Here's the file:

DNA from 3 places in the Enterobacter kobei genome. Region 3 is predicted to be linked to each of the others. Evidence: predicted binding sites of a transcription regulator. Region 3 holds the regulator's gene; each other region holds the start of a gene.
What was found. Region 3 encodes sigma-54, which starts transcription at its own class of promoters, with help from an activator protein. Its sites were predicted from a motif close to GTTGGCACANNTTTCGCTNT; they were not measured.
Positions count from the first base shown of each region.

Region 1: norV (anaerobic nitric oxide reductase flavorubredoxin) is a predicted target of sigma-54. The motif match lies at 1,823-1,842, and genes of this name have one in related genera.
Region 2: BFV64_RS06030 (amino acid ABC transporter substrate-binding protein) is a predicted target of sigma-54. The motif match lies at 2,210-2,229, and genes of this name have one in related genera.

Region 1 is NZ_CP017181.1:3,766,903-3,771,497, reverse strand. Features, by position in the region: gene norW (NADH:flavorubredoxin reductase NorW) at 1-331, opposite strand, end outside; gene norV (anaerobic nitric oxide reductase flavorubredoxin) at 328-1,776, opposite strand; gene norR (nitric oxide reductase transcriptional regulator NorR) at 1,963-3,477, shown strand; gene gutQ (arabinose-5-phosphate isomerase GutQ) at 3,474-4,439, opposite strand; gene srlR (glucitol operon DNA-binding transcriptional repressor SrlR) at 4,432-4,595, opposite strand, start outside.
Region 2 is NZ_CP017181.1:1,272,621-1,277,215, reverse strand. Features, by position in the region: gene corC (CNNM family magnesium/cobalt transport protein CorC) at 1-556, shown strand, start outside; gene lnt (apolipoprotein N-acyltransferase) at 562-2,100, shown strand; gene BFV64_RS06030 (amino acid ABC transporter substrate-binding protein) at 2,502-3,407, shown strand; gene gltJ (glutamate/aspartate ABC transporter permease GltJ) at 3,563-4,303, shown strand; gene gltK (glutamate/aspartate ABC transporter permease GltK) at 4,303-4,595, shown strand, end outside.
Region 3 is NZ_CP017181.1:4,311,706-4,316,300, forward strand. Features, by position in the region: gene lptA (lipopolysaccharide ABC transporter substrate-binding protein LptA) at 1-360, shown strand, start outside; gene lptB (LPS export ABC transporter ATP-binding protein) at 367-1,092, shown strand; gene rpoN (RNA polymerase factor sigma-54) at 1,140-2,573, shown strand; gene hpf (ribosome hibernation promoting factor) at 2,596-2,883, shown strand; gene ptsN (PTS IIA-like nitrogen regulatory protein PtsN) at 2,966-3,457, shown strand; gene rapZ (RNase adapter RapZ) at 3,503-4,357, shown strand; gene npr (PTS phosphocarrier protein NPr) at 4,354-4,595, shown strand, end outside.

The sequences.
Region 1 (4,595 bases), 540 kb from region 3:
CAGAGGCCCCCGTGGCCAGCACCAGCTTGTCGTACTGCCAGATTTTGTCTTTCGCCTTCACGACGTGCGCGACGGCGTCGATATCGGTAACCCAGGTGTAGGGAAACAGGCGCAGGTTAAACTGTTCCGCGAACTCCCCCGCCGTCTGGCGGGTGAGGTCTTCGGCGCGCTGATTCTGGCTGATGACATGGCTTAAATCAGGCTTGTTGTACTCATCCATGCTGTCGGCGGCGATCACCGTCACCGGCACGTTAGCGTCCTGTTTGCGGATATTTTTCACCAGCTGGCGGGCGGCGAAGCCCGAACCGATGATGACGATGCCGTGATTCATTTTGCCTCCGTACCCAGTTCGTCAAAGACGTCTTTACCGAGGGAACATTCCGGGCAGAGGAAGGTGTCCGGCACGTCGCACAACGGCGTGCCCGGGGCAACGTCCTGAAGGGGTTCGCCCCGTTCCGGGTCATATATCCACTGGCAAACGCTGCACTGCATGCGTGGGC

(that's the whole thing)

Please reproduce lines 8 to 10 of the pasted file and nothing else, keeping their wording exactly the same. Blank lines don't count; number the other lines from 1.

Region 3 is NZ_CP017181.1:4,311,706-4,316,300, forward strand. Features, by position in the region: gene lptA (lipopolysaccharide ABC transporter substrate-binding protein LptA) at 1-360, shown strand, start outside; gene lptB (LPS export ABC transporter ATP-binding protein) at 367-1,092, shown strand; gene rpoN (RNA polymerase factor sigma-54) at 1,140-2,573, shown strand; gene hpf (ribosome hibernation promoting factor) at 2,596-2,883, shown strand; gene ptsN (PTS IIA-like nitrogen regulatory protein PtsN) at 2,966-3,457, shown strand; gene rapZ (RNase adapter RapZ) at 3,503-4,357, shown strand; gene npr (PTS phosphocarrier protein NPr) at 4,354-4,595, shown strand, end outside.

The sequences.
Region 1 (4,595 bases), 540 kb from region 3: